1 Central Market
It’s a good idea to plan ahead in Kuala Lumpur – not because things get booked up, but because you can easily spend four hours in traffic getting between some of its attractions.
The Malaysian capital is a relatively new city, dating from the 1850s when tin was discovered in the area. Its name comes from the Malay for “muddy confluence,” in this case, two rivers – the Gombak and its tributary, the Klang.
Beyond the point where the rivers meet is the Central Market. Originally a meat and fish market when it was established in 1888, the present art deco building in duck-egg blue is located at the junction of Jalan Benteng and Lebuh Pasar Besar. It underwent a renovation in the mid-1980s to become an arts and crafts center, catering to tourists looking for souvenirs from outlets such as Kheng’s Antiques and Collectibles.
2 Merdeka Square
Walk a few minutes north, cross the river just below the confluence and head to Merdeka Square.
A 300-feet-tall flagpole proudly bears the red- and white-striped Malaysian flag, first raised in 1957 when the nation gained independence from British rule. The popular and spacious grassy public area was once used as a cricket pitch by the Royal Selangor Club – a gathering place for the British colonial elite, founded in 1884.
The venue still exists, in its mock-Tudor style, although the original building has been rebuilt several times owing to fires and other mishaps. It still has a long bar where members can drink a cold gin and tonic at the end of a balmy day.
If it’s a little early, or you’re not a friend of a member, head for the Cathedral of St Mary. Built in 1894 by English architect A C Norman, the Gothic building houses plaques commemorating the often sad and grisly end of British officers.
3 Bank Negara Malaysia Museum and Art Gallery
Getting around Kuala Lumpur can be a nightmare by road. The highly anticipated Mass Rapid Transit won’t open its first line until 2017, but in the meantime, the Light Rail and Monorail allow you to get about quickly and cheaply in air-conditioned cars.
A five-minute walk from Bank Negara station is what’s popularly known as the Currency Museum.
Situated in a striking glass building opposite a memorial to Tunku Abdul, the country’s first prime minister, it has several galleries dedicated to the Malaysian economy, with interactive exhibitions on the bank’s role in the nation’s development, financial regulation and Islamic finance. The absorbing numismatics gallery presents coins and banknotes from antiquity to today.
The top-floor art gallery showcases the Central Bank’s impressive collection of contemporary Malaysian art acquired since 1962. Thirty Southeast Asian rising stars from 10 nations are now on display in “Art of ASEAN: Our Exhibition,” through Feb. 14. Open daily 10:00 AM – 6:00 PM; free admission. museum.bnm.gov.my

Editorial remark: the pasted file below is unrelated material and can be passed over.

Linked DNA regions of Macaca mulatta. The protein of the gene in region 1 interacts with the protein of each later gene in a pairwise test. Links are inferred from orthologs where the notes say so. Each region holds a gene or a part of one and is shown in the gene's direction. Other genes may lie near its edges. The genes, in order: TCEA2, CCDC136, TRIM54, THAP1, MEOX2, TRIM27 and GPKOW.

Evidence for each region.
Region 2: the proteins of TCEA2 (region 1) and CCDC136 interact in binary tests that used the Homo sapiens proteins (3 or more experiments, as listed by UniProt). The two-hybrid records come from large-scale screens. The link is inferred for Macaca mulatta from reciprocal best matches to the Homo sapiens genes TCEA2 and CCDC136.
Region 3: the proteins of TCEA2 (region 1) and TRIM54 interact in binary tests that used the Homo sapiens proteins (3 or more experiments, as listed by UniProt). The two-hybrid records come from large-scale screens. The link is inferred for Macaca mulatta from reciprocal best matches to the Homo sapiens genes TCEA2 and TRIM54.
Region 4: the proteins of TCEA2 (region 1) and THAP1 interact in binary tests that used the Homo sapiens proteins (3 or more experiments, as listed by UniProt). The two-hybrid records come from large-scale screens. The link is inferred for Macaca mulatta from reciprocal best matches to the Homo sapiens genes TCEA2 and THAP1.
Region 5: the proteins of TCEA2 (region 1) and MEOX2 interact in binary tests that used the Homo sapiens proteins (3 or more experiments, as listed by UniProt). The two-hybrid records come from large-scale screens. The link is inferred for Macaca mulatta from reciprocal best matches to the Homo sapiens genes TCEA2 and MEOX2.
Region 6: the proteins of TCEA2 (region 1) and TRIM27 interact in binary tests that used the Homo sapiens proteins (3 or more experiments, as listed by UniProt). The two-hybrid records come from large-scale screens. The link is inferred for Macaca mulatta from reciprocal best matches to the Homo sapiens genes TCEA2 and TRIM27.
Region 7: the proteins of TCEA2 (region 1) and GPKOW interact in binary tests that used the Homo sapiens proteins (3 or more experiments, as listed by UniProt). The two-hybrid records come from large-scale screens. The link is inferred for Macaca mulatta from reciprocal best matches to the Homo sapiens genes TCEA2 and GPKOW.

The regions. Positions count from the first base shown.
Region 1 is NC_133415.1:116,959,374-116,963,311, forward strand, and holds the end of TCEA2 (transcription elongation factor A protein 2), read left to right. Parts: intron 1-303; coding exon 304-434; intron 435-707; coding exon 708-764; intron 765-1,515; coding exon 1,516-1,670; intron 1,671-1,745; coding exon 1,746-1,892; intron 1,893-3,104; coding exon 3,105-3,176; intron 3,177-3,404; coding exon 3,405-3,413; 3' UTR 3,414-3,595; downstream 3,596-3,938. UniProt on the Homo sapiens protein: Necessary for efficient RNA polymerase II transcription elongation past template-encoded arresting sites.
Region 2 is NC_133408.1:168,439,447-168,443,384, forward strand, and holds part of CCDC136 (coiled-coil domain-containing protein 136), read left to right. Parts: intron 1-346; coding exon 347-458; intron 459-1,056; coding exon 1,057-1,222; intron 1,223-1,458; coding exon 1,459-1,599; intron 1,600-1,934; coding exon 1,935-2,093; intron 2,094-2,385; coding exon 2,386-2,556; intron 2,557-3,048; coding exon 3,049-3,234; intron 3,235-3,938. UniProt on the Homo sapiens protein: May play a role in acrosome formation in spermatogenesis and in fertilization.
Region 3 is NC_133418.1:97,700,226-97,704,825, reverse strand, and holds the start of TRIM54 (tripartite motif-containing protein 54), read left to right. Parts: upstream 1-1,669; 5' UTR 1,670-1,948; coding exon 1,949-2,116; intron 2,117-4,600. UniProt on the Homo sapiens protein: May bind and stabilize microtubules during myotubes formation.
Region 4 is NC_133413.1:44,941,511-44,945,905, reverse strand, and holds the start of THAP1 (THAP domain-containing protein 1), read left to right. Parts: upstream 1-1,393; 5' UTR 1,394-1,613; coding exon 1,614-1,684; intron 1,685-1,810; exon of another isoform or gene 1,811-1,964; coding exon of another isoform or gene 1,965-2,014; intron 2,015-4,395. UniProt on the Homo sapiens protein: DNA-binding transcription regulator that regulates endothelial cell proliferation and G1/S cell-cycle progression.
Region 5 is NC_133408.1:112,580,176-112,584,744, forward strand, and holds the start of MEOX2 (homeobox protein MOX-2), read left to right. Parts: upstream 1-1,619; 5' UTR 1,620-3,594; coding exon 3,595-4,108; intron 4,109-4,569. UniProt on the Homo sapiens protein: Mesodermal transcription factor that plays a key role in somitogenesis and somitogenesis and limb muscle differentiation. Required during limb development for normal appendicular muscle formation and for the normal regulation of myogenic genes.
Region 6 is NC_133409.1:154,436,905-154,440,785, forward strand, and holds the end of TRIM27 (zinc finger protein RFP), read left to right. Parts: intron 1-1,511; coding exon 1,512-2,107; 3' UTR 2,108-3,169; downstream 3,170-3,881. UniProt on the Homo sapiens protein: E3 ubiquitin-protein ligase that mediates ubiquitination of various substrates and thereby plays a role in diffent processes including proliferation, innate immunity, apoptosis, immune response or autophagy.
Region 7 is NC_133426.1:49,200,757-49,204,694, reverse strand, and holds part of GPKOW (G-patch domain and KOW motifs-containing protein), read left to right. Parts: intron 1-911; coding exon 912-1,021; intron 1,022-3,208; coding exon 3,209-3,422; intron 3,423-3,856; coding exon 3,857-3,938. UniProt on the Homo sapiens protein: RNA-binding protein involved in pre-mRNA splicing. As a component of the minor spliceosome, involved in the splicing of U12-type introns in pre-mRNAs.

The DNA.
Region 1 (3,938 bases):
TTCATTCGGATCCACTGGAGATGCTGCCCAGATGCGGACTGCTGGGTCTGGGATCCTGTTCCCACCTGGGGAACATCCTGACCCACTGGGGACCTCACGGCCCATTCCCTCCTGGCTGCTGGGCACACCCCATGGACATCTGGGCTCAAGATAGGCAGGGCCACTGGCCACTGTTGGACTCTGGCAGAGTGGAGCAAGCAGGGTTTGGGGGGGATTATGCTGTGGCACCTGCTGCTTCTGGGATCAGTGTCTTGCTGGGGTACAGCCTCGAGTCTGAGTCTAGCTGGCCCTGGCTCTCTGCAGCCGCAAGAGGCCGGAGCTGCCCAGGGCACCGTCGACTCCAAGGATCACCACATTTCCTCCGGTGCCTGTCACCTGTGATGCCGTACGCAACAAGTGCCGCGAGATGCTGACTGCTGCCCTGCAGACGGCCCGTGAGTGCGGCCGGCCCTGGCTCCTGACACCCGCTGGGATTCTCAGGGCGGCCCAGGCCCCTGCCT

4 Petronas Towers
Hop back on the monorail, connect to the pink Kelana Jaya line and take it to KL Sentral station.
Here you’ll exit to find Kuala Lumpur’s futuristic landmark – the Petronas Towers – looming above you. Briefly the tallest building in the world (1998-2004), it is still the tallest twin-towered structure (although Dubai has plans to change this).
Wherever you travel in KL, the towers seem to pop into sight at unexpected moments, but you shouldn’t leave the capital without taking in the incredible views they offer of the city and the surrounding mountains.
Tours are available or for the price of a ticket, gaze down from the observation deck at level 86 – not for those with a fear of heights. The Sky Bridge connecting the towers at the 41st and 42ndfloors provides less challenging, but equally breathtaking views – however, it’s temporarily closed from March 1 through May 2.
At the foot of the towers is the exclusive Suria shopping center, a 50-acre park and the Philharmonic Hall, home to the Malaysian Philharmonic Orchestra. Open Tues-Sun 9:00 AM – 9:00 PM (closed Mon and 1:00 PM – 2:30 PM Fri); tickets are RM84.80 ($20). petronastwintowers.com.my
5 Royal Selangor Visitor CentER
For anyone with an interest in history, industry or just making lots of noise, a relatively short trip to Royal Selangor’s visitor center – a 6-mile taxi ride from the Petronas Towers – is a must.
Famous around the world for its pewter, Royal Selangor has a stunning shop selling a variety of pewter and glass items. The factory tour offers in-depth exhibits on the history of Royal Selangor, as well as pewter-making in Malaysia and its wider historical context.
If you get organized and have a few colleagues with you (or don’t mind joining a group that’s already booked), the School of Hard Knocks gives you the chance to make your own pewter trinket – this is the noisy part, as you bash your creation into shape with a mallet.
Be warned, everyone makes an ugly ashtray – try something a little more adventurous. Priced RM60 ($14) per person, book a slot at visitorcentre.